By Tiffany Lauria
Two recently released reports have brought to light an interesting point regarding evidence based medicine- that it may not be as widely used as thought, or should be.
In a retrospective cohort study of cases submitted to the National Cardiovascular Data Registry-ICD Registry between January 1, 2006, and June 30, 2009, researchers found that out of 111,707 patients, 25,145 received implantable cardioverter-defibrillators (ICDs) that were not recommended by evidence-based guidelines. In other news, a study published in Arthritis Care & Research highlights that physicians treating patients with osteoarthritis (OA) may not be adhering to the recommended guidelines and that clinical practice often diverges from the medical evidence.
So why the big deal? Simply put, evidence-based medicine works, and not adhering to it on a routine basis puts patients at risk and continues to add increased costs to our already over-burdened system. The patients who had non-evidence based ICDs in the above referenced study experienced a 0.57% risk of in-hospital death, compared to 0.18% in the patients who received an implant following standard approved guidelines. The same group also had an increased risk of post-procedure complications. How does a physician go about explaining this situation to the family of a patient that passed away, despite having clear guidelines to follow?
Ultimately, our healthcare boils down to trusting in our provider’s clinical expertise. Granted, the clinical experience of our provider is often comprehensive and trustworthy- caring for thousands of patients with the same problems over the years, does tend to make one qualified to judge what works and what doesn’t. However, clinical expertise is largely dependent on staying abreast of new techniques and updated guidelines. It requires that providers know what works and what doesn’t in the national and international population, not just in their patient base over their years of practice. And, while each of us personally may be comfortable with our physician’s clinical judgment, regardless of what the evidence suggests, it is undoubtedly dependent on the provider to justify any decision-making that varies from evidence-based proof.
I certainly don’t make the statement that EBM is in-fallible, or that in all cases it is the right way to go. It is possible to mis-use or over-use the guidelines to the patient’s detriment. Blindly following a ‘proved’ algorithm of care eliminates the very essence of personalized healthcare. All patients are entitled to care that considers the patient as a whole. The EBM guidelines for two different conditions may cancel each other out, or worse yet, do more damage than good. And the personal opinions and circumstances of your patients must be considered. After all, what good is evidence when it can’t (or won’t) be followed? So where clinician training, experience and judgment dovetail with the evidence is where you want your medical practice to be. Without this quadrant of care, the potential for good medicine is lacking.
We can look, however, to the mentioned studies for some ideas on why physicians may be thwarting the evidence. For example, in the ICD study, the number of non-evidence based implants was significantly different according to physician specialty and hospital. Therefore, it is reasonable to conclude that the practicing environment and specialty culture may have a large impact on a provider’s commitment to adhering to recognized guidelines. In addition, the extent in which a facility appropriately enables provider staff to maintain up-to-date knowledge of evidence-based guidelines, by the provision of educational and other resources, is likely to be largely diverse across organizations. As the old saying goes- he that is walking with wise ones, becomes wise. If providers surround themselves with an environment conducive to learning and a culture of evidence-based decision making, then using proven treatment guidelines will become their standard of care. Supplemented, of course, by their years of trusted judgment based on clinical experience in the patient arena.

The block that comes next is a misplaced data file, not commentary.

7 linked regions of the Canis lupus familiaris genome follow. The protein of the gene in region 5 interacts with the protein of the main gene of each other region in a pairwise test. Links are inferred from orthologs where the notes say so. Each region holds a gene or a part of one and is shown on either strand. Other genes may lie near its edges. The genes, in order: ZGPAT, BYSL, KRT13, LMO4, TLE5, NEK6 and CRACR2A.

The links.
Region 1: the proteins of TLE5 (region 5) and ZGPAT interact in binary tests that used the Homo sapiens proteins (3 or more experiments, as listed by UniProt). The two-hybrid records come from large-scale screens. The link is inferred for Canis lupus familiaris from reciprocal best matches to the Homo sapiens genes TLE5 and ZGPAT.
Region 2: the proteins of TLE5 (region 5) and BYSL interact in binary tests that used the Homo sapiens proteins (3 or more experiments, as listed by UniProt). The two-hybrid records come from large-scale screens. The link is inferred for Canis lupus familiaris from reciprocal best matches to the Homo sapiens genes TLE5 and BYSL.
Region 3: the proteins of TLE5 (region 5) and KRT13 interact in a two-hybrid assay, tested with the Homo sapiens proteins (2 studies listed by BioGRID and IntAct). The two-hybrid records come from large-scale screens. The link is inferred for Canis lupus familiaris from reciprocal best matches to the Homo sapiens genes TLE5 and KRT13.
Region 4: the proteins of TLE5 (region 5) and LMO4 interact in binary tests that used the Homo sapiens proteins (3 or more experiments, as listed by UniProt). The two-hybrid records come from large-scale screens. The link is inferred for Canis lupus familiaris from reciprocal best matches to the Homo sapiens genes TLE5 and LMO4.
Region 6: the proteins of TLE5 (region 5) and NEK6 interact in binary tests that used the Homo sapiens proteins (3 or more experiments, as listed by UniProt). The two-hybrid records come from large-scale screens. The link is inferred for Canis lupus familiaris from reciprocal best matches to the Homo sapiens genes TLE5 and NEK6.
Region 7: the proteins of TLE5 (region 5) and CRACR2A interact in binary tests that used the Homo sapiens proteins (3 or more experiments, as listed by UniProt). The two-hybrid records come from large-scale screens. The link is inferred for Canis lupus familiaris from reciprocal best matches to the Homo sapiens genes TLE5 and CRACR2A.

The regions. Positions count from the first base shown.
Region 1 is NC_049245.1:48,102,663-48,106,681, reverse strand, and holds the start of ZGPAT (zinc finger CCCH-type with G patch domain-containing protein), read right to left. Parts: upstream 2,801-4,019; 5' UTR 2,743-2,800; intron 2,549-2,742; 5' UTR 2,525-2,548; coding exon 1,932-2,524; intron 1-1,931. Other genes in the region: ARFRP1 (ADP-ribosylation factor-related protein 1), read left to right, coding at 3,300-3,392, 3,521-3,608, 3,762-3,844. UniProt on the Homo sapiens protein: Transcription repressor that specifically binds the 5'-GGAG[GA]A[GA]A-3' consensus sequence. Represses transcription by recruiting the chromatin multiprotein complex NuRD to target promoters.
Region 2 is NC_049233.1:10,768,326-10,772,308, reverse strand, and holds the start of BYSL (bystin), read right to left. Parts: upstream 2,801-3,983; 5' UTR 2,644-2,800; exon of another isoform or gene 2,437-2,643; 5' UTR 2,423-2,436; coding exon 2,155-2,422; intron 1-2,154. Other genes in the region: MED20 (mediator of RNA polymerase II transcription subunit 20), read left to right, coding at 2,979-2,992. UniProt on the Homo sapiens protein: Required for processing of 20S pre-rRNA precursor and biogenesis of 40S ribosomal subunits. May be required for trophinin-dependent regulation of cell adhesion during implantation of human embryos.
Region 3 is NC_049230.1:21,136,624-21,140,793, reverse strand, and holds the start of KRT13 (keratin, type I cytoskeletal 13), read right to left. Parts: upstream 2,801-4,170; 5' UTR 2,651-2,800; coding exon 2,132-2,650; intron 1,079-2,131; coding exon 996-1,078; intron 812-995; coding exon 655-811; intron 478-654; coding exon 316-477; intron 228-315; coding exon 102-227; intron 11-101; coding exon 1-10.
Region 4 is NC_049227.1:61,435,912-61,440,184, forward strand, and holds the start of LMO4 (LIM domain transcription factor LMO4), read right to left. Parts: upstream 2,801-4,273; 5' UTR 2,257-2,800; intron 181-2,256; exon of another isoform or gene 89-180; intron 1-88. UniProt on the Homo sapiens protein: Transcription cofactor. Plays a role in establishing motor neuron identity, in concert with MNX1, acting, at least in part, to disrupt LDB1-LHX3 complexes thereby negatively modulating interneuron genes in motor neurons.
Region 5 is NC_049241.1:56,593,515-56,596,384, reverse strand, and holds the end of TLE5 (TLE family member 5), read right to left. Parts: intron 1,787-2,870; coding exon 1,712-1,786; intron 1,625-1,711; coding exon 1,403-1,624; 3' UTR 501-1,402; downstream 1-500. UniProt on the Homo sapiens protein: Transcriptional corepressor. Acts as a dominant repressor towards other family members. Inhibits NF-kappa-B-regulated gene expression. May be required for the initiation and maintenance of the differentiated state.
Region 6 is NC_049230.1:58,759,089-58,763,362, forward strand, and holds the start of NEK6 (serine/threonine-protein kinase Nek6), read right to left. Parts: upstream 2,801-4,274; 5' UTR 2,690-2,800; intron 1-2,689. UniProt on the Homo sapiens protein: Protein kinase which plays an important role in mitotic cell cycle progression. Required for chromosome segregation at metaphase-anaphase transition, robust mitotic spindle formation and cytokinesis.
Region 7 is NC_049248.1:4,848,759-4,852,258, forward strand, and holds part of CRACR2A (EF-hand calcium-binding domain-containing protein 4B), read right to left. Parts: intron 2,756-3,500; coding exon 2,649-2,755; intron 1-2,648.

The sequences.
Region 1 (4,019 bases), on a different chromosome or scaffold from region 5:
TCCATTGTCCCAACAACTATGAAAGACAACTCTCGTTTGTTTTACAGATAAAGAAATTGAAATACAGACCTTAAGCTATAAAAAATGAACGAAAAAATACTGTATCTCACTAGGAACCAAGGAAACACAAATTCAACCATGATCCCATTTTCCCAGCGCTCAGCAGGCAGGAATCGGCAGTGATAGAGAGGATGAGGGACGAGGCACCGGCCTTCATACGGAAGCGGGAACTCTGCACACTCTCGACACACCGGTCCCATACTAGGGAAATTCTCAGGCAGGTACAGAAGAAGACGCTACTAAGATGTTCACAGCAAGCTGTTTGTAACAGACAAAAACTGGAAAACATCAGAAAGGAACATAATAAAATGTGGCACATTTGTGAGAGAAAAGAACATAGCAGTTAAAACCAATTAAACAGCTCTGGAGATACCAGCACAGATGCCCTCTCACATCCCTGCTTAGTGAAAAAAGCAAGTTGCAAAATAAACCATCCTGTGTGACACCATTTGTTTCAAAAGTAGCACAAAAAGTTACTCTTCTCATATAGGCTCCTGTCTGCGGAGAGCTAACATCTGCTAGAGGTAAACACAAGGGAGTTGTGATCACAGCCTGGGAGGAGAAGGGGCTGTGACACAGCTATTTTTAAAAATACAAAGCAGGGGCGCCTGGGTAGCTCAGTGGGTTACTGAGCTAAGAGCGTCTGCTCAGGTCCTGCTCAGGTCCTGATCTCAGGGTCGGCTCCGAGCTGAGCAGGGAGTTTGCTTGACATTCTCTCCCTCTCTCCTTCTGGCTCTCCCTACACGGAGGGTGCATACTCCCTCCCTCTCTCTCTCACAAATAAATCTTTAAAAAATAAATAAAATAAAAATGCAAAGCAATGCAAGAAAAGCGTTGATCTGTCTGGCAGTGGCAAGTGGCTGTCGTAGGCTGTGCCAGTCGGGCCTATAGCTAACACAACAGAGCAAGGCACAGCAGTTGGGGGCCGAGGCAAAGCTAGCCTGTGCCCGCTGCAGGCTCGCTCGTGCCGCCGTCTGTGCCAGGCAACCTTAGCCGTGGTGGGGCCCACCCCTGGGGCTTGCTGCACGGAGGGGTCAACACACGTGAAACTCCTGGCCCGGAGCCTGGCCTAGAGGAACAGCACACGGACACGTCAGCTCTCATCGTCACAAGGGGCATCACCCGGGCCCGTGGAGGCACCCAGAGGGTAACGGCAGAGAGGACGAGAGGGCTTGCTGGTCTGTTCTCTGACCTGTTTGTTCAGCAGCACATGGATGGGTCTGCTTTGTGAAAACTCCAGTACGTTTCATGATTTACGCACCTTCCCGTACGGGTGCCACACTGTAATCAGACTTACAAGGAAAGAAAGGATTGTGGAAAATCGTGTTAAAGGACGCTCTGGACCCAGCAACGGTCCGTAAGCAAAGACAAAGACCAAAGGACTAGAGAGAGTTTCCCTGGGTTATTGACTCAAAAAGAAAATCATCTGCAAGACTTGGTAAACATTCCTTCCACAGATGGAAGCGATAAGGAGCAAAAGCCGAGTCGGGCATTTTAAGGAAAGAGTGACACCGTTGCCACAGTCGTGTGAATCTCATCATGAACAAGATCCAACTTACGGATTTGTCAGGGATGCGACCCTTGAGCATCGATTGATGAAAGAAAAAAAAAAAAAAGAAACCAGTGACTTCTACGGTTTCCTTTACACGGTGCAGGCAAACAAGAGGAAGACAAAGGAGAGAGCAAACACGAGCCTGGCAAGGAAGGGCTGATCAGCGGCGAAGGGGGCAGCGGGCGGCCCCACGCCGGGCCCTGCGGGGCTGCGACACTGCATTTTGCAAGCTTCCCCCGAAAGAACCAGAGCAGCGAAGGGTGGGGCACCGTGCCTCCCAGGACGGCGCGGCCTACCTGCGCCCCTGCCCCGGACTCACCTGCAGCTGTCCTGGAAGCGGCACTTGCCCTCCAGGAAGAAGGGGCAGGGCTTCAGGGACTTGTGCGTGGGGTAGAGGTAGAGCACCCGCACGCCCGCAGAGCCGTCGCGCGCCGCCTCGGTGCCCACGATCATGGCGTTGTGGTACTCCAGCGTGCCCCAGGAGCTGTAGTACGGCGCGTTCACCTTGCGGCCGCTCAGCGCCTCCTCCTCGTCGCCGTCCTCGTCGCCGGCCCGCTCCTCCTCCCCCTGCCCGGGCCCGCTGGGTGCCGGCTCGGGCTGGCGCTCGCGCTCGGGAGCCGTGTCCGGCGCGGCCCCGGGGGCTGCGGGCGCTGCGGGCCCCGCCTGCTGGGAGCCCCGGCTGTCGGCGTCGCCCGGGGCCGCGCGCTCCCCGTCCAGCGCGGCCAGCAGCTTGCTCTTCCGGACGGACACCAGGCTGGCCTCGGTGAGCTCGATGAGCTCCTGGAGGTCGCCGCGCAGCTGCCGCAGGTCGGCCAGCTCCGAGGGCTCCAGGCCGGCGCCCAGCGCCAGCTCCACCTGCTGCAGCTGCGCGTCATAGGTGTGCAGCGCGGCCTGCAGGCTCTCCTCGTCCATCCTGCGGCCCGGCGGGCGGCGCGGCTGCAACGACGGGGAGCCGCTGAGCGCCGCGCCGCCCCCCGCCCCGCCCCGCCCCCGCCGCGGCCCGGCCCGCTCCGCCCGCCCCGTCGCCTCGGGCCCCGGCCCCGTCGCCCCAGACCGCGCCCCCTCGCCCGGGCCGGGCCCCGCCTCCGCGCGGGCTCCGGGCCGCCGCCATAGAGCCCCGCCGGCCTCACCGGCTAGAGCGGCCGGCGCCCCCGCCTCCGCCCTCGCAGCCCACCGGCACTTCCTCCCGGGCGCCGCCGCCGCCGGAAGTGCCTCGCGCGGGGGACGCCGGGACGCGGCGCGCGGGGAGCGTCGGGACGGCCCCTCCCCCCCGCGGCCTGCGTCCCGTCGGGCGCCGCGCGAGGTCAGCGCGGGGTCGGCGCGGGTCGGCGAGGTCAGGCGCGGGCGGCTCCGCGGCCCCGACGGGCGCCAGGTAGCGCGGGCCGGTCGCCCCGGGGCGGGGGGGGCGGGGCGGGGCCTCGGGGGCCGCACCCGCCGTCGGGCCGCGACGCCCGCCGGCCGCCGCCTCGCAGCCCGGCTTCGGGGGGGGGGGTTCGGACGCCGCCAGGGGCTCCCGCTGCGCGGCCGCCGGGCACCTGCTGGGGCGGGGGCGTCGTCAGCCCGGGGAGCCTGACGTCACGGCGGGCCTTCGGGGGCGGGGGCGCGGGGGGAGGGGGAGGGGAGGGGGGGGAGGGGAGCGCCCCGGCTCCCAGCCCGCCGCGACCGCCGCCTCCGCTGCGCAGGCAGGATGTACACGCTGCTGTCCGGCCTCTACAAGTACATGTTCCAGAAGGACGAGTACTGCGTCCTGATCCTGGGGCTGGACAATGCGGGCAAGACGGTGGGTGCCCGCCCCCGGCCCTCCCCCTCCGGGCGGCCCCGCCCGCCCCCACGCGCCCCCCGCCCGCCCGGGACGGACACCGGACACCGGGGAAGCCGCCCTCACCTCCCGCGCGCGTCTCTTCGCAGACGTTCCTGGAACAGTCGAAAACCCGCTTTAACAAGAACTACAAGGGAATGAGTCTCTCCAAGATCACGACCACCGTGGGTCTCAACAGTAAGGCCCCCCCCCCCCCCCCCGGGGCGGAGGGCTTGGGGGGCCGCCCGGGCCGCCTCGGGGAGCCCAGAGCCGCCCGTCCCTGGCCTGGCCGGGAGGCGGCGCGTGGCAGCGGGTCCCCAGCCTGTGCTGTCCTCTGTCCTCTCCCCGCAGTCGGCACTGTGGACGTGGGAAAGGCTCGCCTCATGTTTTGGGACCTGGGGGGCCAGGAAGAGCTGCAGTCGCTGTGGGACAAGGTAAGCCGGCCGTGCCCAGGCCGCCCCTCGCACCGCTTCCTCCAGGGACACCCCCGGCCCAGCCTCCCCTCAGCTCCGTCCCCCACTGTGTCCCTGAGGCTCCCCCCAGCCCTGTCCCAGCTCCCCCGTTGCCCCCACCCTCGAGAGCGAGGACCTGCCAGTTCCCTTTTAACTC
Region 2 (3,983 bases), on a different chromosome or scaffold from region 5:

As medical evidence increasingly becomes more accessible to the general population, providers will have additional reasons for ensuring that their clinical practice remains within the close confines of what has been proven and substantiated. With the advent of the internet, construction worker John Smith need only go to any number of medically oriented websites or patient forums to determine what tests and treatments are routinely prescribed and what is the ‘norm’ for a particular illness or condition. A particularly savvy patient, with persistent researching skills, may ultimately wind up uncovering the specifics of the national guidelines that pertain to their condition…and bring that in to face you, the provider, who may be doing otherwise.
Certainly, no one is advocating for cookie cutter medicine or a one-size-fits-all approach to healthcare. Clinical experience and a provider that is willing to step out of the box in their effort to best treat their patients are more than needed in today’s climate of increasingly complex conditions and new advances. However, the question of why evidence-based medicine is not common practice yet needs to be addressed by providers, facilities and regulators in order to determine the best means of integrating proven care strategies into everyday care. It shouldn’t take a health reform initiative to convince people that making decisions based on evidence, just plain works.
 David J. Hunter, Tuhina Neogi, and Marc C. Hochberg. “Quality of Osteoarthritis Management and the Need for Reform in the US.” Arthritis Care and Research; Published Online: June 25, 2010 (DOI: 10.1002/acr.20278); Print Issue Date: January 2011. http://onlinelibrary.wiley.com/doi/10.1002/acr.20278/abstract